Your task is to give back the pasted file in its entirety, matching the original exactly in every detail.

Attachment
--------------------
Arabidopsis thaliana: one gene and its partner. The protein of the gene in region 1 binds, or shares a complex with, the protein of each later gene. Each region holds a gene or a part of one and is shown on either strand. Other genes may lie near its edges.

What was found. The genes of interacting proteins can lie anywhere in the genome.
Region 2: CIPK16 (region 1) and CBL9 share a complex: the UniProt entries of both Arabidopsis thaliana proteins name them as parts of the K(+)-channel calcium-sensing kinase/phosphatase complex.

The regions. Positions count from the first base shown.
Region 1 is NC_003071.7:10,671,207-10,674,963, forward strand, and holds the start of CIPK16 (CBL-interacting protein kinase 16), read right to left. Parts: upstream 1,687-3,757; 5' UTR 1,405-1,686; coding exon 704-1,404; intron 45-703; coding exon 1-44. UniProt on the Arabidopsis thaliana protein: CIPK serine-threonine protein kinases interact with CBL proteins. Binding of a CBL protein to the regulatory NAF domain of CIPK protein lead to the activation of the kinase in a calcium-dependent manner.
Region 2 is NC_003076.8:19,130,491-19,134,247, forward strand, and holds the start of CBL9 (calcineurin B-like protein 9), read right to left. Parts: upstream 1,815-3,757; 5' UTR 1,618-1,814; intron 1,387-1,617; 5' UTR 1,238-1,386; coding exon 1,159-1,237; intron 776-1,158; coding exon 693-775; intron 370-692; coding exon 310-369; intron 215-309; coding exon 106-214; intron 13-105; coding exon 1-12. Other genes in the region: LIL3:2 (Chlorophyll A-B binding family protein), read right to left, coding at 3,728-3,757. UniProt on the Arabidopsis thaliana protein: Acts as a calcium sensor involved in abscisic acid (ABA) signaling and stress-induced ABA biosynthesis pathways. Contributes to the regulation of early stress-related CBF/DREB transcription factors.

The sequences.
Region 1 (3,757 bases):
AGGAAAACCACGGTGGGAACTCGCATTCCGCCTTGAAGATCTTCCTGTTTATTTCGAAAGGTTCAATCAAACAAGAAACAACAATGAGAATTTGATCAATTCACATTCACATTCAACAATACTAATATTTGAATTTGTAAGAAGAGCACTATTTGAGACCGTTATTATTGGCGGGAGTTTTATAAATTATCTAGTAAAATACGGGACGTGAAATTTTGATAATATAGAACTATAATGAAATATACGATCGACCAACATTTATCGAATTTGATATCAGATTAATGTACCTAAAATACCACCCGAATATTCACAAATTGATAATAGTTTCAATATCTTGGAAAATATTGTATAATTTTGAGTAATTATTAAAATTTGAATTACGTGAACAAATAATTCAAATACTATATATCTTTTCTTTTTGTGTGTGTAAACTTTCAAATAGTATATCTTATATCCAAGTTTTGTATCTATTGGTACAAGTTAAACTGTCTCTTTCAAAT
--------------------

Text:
Arabidopsis thaliana: one gene and its partner. The protein of the gene in region 1 binds, or shares a complex with, the protein of each later gene. Each region holds a gene or a part of one and is shown on either strand. Other genes may lie near its edges.

What was found. The genes of interacting proteins can lie anywhere in the genome.
Region 2: CIPK16 (region 1) and CBL9 share a complex: the UniProt entries of both Arabidopsis thaliana proteins name them as parts of the K(+)-channel calcium-sensing kinase/phosphatase complex.

The regions. Positions count from the first base shown.
Region 1 is NC_003071.7:10,671,207-10,674,963, forward strand, and holds the start of CIPK16 (CBL-interacting protein kinase 16), read right to left. Parts: upstream 1,687-3,757; 5' UTR 1,405-1,686; coding exon 704-1,404; intron 45-703; coding exon 1-44. UniProt on the Arabidopsis thaliana protein: CIPK serine-threonine protein kinases interact with CBL proteins. Binding of a CBL protein to the regulatory NAF domain of CIPK protein lead to the activation of the kinase in a calcium-dependent manner.
Region 2 is NC_003076.8:19,130,491-19,134,247, forward strand, and holds the start of CBL9 (calcineurin B-like protein 9), read right to left. Parts: upstream 1,815-3,757; 5' UTR 1,618-1,814; intron 1,387-1,617; 5' UTR 1,238-1,386; coding exon 1,159-1,237; intron 776-1,158; coding exon 693-775; intron 370-692; coding exon 310-369; intron 215-309; coding exon 106-214; intron 13-105; coding exon 1-12. Other genes in the region: LIL3:2 (Chlorophyll A-B binding family protein), read right to left, coding at 3,728-3,757. UniProt on the Arabidopsis thaliana protein: Acts as a calcium sensor involved in abscisic acid (ABA) signaling and stress-induced ABA biosynthesis pathways. Contributes to the regulation of early stress-related CBF/DREB transcription factors.

The sequences.
Region 1 (3,757 bases):
AGGAAAACCACGGTGGGAACTCGCATTCCGCCTTGAAGATCTTCCTGTTTATTTCGAAAGGTTCAATCAAACAAGAAACAACAATGAGAATTTGATCAATTCACATTCACATTCAACAATACTAATATTTGAATTTGTAAGAAGAGCACTATTTGAGACCGTTATTATTGGCGGGAGTTTTATAAATTATCTAGTAAAATACGGGACGTGAAATTTTGATAATATAGAACTATAATGAAATATACGATCGACCAACATTTATCGAATTTGATATCAGATTAATGTACCTAAAATACCACCCGAATATTCACAAATTGATAATAGTTTCAATATCTTGGAAAATATTGTATAATTTTGAGTAATTATTAAAATTTGAATTACGTGAACAAATAATTCAAATACTATATATCTTTTCTTTTTGTGTGTGTAAACTTTCAAATAGTATATCTTATATCCAAGTTTTGTATCTATTGGTACAAGTTAAACTGTCTCTTTCAAAT